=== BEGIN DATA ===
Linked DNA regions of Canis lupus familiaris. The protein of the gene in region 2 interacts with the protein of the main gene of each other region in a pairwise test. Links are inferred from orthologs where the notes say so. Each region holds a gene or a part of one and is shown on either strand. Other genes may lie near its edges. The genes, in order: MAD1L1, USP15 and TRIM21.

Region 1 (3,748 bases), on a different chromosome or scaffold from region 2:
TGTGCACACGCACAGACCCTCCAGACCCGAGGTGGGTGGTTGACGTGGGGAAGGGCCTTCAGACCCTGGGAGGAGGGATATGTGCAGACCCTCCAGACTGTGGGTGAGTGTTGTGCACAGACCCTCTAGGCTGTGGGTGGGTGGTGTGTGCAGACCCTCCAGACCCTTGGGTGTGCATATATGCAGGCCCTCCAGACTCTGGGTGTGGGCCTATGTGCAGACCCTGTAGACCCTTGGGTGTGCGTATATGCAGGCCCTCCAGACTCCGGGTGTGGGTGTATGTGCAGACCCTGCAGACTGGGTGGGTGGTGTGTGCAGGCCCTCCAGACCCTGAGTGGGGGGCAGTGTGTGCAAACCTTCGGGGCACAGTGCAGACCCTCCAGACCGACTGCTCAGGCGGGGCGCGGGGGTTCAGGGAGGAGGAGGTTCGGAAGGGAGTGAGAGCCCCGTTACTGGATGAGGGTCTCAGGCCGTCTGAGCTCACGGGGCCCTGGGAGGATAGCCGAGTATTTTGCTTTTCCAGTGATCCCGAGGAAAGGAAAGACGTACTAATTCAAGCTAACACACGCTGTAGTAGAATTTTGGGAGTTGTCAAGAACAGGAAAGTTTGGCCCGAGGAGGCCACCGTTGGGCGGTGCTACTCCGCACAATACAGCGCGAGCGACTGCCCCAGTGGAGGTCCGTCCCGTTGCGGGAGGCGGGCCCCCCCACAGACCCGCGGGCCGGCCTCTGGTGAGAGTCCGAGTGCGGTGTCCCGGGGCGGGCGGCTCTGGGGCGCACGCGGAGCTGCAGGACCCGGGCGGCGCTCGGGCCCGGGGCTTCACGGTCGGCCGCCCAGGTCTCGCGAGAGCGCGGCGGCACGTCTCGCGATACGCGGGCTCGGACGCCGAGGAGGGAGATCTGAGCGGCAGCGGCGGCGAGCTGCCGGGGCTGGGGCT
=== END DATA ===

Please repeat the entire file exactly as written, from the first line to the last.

Linked DNA regions of Canis lupus familiaris. The protein of the gene in region 2 interacts with the protein of the main gene of each other region in a pairwise test. Links are inferred from orthologs where the notes say so. Each region holds a gene or a part of one and is shown on either strand. Other genes may lie near its edges. The genes, in order: MAD1L1, USP15 and TRIM21.

Region 1 (3,748 bases), on a different chromosome or scaffold from region 2:
TGTGCACACGCACAGACCCTCCAGACCCGAGGTGGGTGGTTGACGTGGGGAAGGGCCTTCAGACCCTGGGAGGAGGGATATGTGCAGACCCTCCAGACTGTGGGTGAGTGTTGTGCACAGACCCTCTAGGCTGTGGGTGGGTGGTGTGTGCAGACCCTCCAGACCCTTGGGTGTGCATATATGCAGGCCCTCCAGACTCTGGGTGTGGGCCTATGTGCAGACCCTGTAGACCCTTGGGTGTGCGTATATGCAGGCCCTCCAGACTCCGGGTGTGGGTGTATGTGCAGACCCTGCAGACTGGGTGGGTGGTGTGTGCAGGCCCTCCAGACCCTGAGTGGGGGGCAGTGTGTGCAAACCTTCGGGGCACAGTGCAGACCCTCCAGACCGACTGCTCAGGCGGGGCGCGGGGGTTCAGGGAGGAGGAGGTTCGGAAGGGAGTGAGAGCCCCGTTACTGGATGAGGGTCTCAGGCCGTCTGAGCTCACGGGGCCCTGGGAGGATAGCCGAGTATTTTGCTTTTCCAGTGATCCCGAGGAAAGGAAAGACGTACTAATTCAAGCTAACACACGCTGTAGTAGAATTTTGGGAGTTGTCAAGAACAGGAAAGTTTGGCCCGAGGAGGCCACCGTTGGGCGGTGCTACTCCGCACAATACAGCGCGAGCGACTGCCCCAGTGGAGGTCCGTCCCGTTGCGGGAGGCGGGCCCCCCCACAGACCCGCGGGCCGGCCTCTGGTGAGAGTCCGAGTGCGGTGTCCCGGGGCGGGCGGCTCTGGGGCGCACGCGGAGCTGCAGGACCCGGGCGGCGCTCGGGCCCGGGGCTTCACGGTCGGCCGCCCAGGTCTCGCGAGAGCGCGGCGGCACGTCTCGCGATACGCGGGCTCGGACGCCGAGGAGGGAGATCTGAGCGGCAGCGGCGGCGAGCTGCCGGGGCTGGGGCT